The simplest way to remember this is that variables in Ruby aren't
chunks of memory. When C++ programmers say that they're passing
something by reference, they are simply doing a (slightly) safer
operation than passing a pointer around. They are *still* referencing
the memory block, but it's type checked.

In Ruby, inasmuch as variables contain anything, they contain a
reference. This applies even to immediate values such as nil, true,
false, integers, and symbols. It just so happens that, at least for
integers, the reference (the object ID, if you will) is the same as
the value, shifted left once -- at least in matzruby. The others are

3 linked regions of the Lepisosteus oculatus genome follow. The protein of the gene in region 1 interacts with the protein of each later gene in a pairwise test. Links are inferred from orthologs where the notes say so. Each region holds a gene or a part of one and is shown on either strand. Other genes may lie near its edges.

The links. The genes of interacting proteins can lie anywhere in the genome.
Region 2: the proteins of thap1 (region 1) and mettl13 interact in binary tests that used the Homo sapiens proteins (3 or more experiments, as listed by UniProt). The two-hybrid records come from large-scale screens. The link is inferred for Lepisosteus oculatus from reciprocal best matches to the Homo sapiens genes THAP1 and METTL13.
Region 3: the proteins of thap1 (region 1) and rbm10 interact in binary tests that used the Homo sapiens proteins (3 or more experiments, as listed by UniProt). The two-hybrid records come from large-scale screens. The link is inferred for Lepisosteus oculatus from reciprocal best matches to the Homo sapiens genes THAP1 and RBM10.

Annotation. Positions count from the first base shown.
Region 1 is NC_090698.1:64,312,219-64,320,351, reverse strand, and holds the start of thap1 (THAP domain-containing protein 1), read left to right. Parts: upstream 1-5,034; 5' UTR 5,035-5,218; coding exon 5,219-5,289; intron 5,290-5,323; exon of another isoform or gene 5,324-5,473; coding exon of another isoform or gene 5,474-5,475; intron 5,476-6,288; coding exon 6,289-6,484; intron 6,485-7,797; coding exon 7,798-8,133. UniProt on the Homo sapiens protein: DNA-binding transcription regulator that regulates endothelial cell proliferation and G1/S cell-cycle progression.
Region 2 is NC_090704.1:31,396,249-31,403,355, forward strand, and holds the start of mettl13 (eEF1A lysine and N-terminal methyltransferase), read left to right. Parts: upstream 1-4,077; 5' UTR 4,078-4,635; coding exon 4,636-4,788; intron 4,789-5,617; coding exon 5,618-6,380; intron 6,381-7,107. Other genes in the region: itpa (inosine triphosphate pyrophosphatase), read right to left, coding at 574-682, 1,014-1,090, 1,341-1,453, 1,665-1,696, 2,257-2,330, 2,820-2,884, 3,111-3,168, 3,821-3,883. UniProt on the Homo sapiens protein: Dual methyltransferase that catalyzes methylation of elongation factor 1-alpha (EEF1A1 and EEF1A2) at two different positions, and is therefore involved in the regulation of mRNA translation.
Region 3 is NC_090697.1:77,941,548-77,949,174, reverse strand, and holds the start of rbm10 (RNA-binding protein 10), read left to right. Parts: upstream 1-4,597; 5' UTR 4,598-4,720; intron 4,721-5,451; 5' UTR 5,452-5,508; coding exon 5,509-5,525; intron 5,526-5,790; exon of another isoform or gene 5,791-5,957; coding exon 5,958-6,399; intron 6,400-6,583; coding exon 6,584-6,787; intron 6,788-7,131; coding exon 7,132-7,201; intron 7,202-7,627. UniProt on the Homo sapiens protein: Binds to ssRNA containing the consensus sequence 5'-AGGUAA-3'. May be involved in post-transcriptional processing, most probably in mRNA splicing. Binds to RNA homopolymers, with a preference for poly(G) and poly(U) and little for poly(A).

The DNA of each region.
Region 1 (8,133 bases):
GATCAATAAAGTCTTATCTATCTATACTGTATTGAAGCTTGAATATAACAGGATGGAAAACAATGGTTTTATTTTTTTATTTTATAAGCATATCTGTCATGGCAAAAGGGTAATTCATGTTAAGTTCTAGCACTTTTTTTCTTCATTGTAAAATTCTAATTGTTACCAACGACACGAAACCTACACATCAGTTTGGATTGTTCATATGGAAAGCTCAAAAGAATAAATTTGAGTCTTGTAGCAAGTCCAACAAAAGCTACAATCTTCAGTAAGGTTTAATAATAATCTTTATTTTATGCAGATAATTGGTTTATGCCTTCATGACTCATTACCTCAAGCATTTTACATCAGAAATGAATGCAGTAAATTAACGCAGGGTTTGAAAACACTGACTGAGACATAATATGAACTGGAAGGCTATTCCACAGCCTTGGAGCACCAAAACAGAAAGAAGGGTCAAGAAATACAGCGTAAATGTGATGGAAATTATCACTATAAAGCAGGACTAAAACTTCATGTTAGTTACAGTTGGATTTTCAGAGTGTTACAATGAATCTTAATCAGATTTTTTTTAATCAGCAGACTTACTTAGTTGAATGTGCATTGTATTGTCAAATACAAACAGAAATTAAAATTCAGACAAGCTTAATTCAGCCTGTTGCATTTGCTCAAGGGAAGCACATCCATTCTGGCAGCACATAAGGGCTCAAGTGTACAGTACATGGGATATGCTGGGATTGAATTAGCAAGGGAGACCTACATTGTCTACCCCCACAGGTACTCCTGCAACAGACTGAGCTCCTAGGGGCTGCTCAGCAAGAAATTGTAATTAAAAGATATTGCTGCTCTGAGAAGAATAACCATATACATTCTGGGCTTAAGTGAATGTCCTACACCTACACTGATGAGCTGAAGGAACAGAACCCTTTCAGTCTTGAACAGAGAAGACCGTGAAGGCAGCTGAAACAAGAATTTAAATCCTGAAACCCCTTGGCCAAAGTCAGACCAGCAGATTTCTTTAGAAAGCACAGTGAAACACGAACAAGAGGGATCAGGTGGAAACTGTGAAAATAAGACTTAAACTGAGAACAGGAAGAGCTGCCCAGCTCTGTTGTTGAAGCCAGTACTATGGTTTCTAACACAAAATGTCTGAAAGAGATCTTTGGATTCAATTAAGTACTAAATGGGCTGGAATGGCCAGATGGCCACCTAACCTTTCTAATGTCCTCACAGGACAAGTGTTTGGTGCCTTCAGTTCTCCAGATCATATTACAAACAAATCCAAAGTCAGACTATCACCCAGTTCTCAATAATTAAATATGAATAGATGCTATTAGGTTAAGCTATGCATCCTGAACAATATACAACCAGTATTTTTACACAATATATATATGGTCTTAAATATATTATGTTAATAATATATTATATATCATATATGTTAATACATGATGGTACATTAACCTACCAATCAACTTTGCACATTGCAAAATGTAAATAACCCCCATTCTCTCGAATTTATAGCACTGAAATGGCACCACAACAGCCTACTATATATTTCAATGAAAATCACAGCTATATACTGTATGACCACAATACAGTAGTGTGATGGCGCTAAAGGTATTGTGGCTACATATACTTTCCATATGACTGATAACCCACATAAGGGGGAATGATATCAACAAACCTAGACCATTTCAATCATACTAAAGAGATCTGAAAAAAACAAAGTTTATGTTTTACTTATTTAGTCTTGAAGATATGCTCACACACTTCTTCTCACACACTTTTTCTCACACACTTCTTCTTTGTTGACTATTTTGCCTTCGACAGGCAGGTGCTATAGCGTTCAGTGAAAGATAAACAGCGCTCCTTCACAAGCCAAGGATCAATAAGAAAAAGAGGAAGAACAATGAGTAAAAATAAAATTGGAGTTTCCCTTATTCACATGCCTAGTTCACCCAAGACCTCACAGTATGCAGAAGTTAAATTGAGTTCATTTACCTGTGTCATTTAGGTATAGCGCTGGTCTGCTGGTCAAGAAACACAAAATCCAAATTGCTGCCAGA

all fixed object IDs.

Making a distinction between the passing semantics of immediate values
is a mistake; it invites people to peer too deeply under the hood of
Ruby. Better to clarify that integers are immediate  immutable values
and indicate that all variables are references and the references are
passed -- by value -- to methods.

Scope also enters into this, but that's been discussed clearly.

-austin
-- 
Austin Ziegler * halostatue / gmail.com * http://www.halostatue.ca/
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